We hope the show becomes a point of departure for discussing and debating the themes of the musical. We have found that ‘Rag - The Musical’ played a significant part in drawing international attention to the issue of ragging.

Some of the themes explored in Venus United:

* Equal opportunity.

* Divorce, break ups and moving on

* Ambition and making and taking opportunities.

* The liberation to fully explore their sexuality.

* Empowering individuals and through building a sisterhood though shared experience.

* Challenging gender stereotypes and roles of the woman in contemporary society.

Q: What made you produce a play like ‘’ Venus united? ‘’ was it a real life experience?

As a man who has felt it necessary to create new literature and roles for women in theatre, I feel the show is a love letter to all the empowered and strong women in my life.

I also understand that women need to negotiate and manage multiple responsibilities while also participating in the arts.

The obvious responsibilities which most women manage of children and home in addition to working on their own career, while also supporting their spouse or partner’s career as well. Also the mental and emotional vulnerabilities and challenges that women also go through. These challenges are also faced by men, of course. But society often seems to leave women in extraordinary situations rather underappreciated. Also, the dilemma of supporting the success of their partners, while not posing a challenge to their masculinity. Similarly, battling internalized patriarchal attitudes and hierarchies is also something that I know many women tend to face each day.

I’m thrilled that my hopefully empowering songs will be previewed very soon, by 4 strong women, of course. The fully staged show will follow thereafter based on the reactions and suggestions offered at the previews.

Q: Was Arts and Drama your first choice, or was it just a co incidence?

I always wanted to be a movie director. And someday I may do a movie. But I studied in the English Department of the Colombo University. I also studied International Relations and Sociology. I find that I use all I learned in my theatre work. My BA dissertation which was based on two years of interviews, case studies and practical work, with the English Language Training Unit, was on psycho-linguistics, where I recommended a drama technique to address the ambivalent integrative motive of the Lankan second language learner. Theatre was to be a tool used in the classroom for altering negative attitudes to the English language speech community. Since the tsunami, I gave up my job in advertising to focus on theatre for social change. I studied techniques and formulated approaches to address social issues though theatre. I established the Stage Hands Project in 2005, which is funded by the proceeds from our own theatre performances. We have conducted workshops in various communities around Sri Lanka to help communities deal with disaster, reconciliation and social issues. Since 2009 I also started working with the disabled. We have created some truly inspiring work with injured soldiers from Ranaviru Sevana and the Sunera Foundation over the years. In all these projects, the process is more important than the production, and when the show itself if a success, it’s a bonus. The transformative and positive affect of creating theatre is obvious in the performers in these shows.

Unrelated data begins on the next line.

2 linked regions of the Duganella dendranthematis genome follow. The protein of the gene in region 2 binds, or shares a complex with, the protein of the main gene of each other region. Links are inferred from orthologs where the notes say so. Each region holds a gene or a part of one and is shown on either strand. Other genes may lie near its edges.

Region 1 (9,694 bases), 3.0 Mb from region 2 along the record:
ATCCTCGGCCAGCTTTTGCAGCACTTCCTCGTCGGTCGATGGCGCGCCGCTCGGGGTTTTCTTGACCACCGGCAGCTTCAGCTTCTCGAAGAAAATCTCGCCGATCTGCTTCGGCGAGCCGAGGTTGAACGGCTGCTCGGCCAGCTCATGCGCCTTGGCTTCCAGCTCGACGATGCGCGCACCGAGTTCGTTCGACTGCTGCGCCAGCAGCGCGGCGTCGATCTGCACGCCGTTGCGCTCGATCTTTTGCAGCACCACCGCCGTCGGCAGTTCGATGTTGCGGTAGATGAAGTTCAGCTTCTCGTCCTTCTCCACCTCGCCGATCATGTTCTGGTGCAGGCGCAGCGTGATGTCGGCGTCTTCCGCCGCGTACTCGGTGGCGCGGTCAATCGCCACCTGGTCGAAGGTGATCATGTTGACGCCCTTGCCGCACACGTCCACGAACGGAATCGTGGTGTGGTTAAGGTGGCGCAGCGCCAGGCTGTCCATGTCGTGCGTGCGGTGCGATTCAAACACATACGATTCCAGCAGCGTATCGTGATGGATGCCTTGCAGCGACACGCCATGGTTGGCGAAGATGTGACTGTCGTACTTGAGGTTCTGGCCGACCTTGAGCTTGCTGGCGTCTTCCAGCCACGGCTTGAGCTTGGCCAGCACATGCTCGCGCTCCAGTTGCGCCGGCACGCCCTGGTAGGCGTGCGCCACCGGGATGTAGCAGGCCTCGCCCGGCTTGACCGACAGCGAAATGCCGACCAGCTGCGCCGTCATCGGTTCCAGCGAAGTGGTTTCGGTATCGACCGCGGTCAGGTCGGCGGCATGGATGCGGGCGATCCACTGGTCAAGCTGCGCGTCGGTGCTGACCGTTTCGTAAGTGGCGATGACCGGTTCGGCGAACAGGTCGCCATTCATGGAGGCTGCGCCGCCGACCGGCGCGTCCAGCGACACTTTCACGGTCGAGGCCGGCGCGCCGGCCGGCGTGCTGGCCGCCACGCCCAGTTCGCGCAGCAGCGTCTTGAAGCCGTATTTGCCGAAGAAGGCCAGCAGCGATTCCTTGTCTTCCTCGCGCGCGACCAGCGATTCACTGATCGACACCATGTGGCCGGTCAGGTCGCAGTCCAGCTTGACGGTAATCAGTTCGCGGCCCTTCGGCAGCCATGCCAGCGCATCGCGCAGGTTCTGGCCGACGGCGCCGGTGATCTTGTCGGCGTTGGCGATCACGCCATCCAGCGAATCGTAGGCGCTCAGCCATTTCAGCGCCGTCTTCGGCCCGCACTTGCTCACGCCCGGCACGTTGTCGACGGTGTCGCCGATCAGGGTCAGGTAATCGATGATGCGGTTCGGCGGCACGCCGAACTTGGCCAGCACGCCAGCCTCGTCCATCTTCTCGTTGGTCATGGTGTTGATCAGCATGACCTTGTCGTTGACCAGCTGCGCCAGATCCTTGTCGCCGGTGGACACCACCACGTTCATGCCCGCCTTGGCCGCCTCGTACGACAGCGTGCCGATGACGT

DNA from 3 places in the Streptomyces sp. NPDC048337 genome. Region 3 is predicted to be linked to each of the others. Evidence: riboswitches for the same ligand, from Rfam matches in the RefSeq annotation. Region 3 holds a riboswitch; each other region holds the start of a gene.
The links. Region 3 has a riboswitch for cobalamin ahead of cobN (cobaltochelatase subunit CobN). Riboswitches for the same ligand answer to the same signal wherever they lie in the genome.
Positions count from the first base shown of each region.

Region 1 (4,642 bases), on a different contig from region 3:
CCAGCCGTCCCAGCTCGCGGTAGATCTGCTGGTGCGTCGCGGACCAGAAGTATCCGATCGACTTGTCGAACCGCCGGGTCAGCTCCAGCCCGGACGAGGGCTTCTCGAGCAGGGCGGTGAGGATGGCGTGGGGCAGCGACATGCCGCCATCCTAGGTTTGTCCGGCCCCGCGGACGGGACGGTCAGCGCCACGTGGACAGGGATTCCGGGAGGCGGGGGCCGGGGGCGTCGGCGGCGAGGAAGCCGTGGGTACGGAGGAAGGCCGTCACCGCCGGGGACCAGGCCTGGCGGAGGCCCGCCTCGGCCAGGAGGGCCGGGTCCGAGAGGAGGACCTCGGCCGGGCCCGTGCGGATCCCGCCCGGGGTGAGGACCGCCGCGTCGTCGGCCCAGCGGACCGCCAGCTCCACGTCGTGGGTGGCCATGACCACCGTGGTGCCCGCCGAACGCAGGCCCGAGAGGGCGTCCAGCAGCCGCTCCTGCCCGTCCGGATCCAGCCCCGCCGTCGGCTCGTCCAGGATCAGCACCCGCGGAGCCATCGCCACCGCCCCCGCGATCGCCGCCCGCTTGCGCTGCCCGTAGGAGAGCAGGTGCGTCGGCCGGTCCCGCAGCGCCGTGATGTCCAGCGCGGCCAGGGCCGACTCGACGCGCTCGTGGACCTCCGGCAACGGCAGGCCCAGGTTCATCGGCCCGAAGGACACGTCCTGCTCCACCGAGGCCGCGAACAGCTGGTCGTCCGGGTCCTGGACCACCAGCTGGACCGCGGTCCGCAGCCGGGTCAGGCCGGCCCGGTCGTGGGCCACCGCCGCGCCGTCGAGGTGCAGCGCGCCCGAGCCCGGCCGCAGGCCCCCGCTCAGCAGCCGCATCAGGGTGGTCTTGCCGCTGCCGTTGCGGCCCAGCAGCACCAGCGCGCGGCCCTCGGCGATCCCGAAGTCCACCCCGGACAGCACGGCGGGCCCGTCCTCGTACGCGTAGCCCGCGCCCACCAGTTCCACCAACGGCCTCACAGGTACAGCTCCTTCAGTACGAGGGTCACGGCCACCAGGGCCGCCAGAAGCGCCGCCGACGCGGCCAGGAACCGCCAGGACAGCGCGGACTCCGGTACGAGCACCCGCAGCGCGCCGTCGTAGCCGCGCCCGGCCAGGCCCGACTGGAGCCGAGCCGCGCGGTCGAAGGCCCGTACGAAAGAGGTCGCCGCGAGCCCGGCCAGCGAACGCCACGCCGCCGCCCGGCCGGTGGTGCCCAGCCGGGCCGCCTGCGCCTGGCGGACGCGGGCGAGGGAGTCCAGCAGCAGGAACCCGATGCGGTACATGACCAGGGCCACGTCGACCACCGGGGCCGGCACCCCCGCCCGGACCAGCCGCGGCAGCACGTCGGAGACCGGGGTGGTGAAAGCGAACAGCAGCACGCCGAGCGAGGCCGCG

Q: Do you think English drama has been given enough recognition in Sri Lanka?

Let me answer that by changing it to ‘original’ English language theatre. I believe that more support is needed from theatres, backers and even audiences to encourage young new writers and creators to stage original work. The danger of creating essentially replica shows can affect originality when it comes to acting, directing, staging, sets, costumes, music, lighting and even the marketing material. All these are created from scratch in an original production, in addition to the script, and in an original musical the lyrics, music and vocal and musical arrangements as well. All this effort needs to be appreciated more. I’m thrilled that we have a fantastic overseas community of followers of Centre Stage Productions who really appreciate this when we tour overseas and represent Sri Lanka at various international festivals every year. We have travelled from Poland and Norway to India as well. Last year we earned excellent reviews for ‘Pyramus & Thisby’ when we represented Sri Lanka at the Theatre Olympics in Delhi and Kolkata. This year too, we had a standing ovation when we performed by play ‘Stormy Weather’ at the Bharat Rang Mahotsav in Mysore and Delhi.